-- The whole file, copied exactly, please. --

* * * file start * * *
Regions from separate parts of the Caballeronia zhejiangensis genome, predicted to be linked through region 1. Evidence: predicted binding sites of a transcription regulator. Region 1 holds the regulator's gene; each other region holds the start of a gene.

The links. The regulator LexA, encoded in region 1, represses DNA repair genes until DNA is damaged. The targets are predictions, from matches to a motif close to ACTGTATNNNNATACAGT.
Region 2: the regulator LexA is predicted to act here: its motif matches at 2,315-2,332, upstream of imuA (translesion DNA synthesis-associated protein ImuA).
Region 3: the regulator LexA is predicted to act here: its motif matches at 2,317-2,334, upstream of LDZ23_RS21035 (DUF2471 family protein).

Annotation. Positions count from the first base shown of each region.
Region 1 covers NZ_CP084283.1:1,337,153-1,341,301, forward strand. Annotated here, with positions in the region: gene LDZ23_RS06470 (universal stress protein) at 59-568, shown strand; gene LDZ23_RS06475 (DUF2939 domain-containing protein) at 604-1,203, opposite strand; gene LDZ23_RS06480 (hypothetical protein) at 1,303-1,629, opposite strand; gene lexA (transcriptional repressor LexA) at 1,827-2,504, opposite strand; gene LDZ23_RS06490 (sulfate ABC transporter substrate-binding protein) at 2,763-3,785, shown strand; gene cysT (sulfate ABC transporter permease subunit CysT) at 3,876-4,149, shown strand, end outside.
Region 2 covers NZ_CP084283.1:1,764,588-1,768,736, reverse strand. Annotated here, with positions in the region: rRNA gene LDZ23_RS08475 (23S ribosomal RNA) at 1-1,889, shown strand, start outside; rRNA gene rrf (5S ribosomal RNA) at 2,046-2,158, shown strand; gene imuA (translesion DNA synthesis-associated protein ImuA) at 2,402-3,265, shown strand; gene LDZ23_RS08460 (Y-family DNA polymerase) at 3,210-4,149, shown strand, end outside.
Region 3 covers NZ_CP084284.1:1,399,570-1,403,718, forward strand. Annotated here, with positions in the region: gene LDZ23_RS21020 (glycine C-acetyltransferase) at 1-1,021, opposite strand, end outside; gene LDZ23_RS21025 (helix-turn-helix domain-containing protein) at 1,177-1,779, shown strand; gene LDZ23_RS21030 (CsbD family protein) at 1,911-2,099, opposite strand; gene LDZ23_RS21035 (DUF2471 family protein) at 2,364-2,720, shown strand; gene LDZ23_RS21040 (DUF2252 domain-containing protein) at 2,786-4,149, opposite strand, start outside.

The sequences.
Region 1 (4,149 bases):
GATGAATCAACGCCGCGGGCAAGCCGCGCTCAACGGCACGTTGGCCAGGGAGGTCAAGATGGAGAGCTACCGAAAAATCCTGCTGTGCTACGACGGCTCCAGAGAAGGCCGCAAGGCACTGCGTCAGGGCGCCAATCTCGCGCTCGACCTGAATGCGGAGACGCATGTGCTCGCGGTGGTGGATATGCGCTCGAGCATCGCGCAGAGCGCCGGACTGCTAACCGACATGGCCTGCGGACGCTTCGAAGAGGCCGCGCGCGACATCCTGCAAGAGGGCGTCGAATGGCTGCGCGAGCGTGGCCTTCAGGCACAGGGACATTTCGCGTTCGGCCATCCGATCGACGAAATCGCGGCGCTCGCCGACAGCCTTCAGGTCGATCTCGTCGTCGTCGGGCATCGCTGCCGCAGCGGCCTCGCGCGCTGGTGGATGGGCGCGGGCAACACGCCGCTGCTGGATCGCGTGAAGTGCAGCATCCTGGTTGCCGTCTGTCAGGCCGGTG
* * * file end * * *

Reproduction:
Regions from separate parts of the Caballeronia zhejiangensis genome, predicted to be linked through region 1. Evidence: predicted binding sites of a transcription regulator. Region 1 holds the regulator's gene; each other region holds the start of a gene.

The links. The regulator LexA, encoded in region 1, represses DNA repair genes until DNA is damaged. The targets are predictions, from matches to a motif close to ACTGTATNNNNATACAGT.
Region 2: the regulator LexA is predicted to act here: its motif matches at 2,315-2,332, upstream of imuA (translesion DNA synthesis-associated protein ImuA).
Region 3: the regulator LexA is predicted to act here: its motif matches at 2,317-2,334, upstream of LDZ23_RS21035 (DUF2471 family protein).

Annotation. Positions count from the first base shown of each region.
Region 1 covers NZ_CP084283.1:1,337,153-1,341,301, forward strand. Annotated here, with positions in the region: gene LDZ23_RS06470 (universal stress protein) at 59-568, shown strand; gene LDZ23_RS06475 (DUF2939 domain-containing protein) at 604-1,203, opposite strand; gene LDZ23_RS06480 (hypothetical protein) at 1,303-1,629, opposite strand; gene lexA (transcriptional repressor LexA) at 1,827-2,504, opposite strand; gene LDZ23_RS06490 (sulfate ABC transporter substrate-binding protein) at 2,763-3,785, shown strand; gene cysT (sulfate ABC transporter permease subunit CysT) at 3,876-4,149, shown strand, end outside.
Region 2 covers NZ_CP084283.1:1,764,588-1,768,736, reverse strand. Annotated here, with positions in the region: rRNA gene LDZ23_RS08475 (23S ribosomal RNA) at 1-1,889, shown strand, start outside; rRNA gene rrf (5S ribosomal RNA) at 2,046-2,158, shown strand; gene imuA (translesion DNA synthesis-associated protein ImuA) at 2,402-3,265, shown strand; gene LDZ23_RS08460 (Y-family DNA polymerase) at 3,210-4,149, shown strand, end outside.
Region 3 covers NZ_CP084284.1:1,399,570-1,403,718, forward strand. Annotated here, with positions in the region: gene LDZ23_RS21020 (glycine C-acetyltransferase) at 1-1,021, opposite strand, end outside; gene LDZ23_RS21025 (helix-turn-helix domain-containing protein) at 1,177-1,779, shown strand; gene LDZ23_RS21030 (CsbD family protein) at 1,911-2,099, opposite strand; gene LDZ23_RS21035 (DUF2471 family protein) at 2,364-2,720, shown strand; gene LDZ23_RS21040 (DUF2252 domain-containing protein) at 2,786-4,149, opposite strand, start outside.

The sequences.
Region 1 (4,149 bases):
GATGAATCAACGCCGCGGGCAAGCCGCGCTCAACGGCACGTTGGCCAGGGAGGTCAAGATGGAGAGCTACCGAAAAATCCTGCTGTGCTACGACGGCTCCAGAGAAGGCCGCAAGGCACTGCGTCAGGGCGCCAATCTCGCGCTCGACCTGAATGCGGAGACGCATGTGCTCGCGGTGGTGGATATGCGCTCGAGCATCGCGCAGAGCGCCGGACTGCTAACCGACATGGCCTGCGGACGCTTCGAAGAGGCCGCGCGCGACATCCTGCAAGAGGGCGTCGAATGGCTGCGCGAGCGTGGCCTTCAGGCACAGGGACATTTCGCGTTCGGCCATCCGATCGACGAAATCGCGGCGCTCGCCGACAGCCTTCAGGTCGATCTCGTCGTCGTCGGGCATCGCTGCCGCAGCGGCCTCGCGCGCTGGTGGATGGGCGCGGGCAACACGCCGCTGCTGGATCGCGTGAAGTGCAGCATCCTGGTTGCCGTCTGTCAGGCCGGTG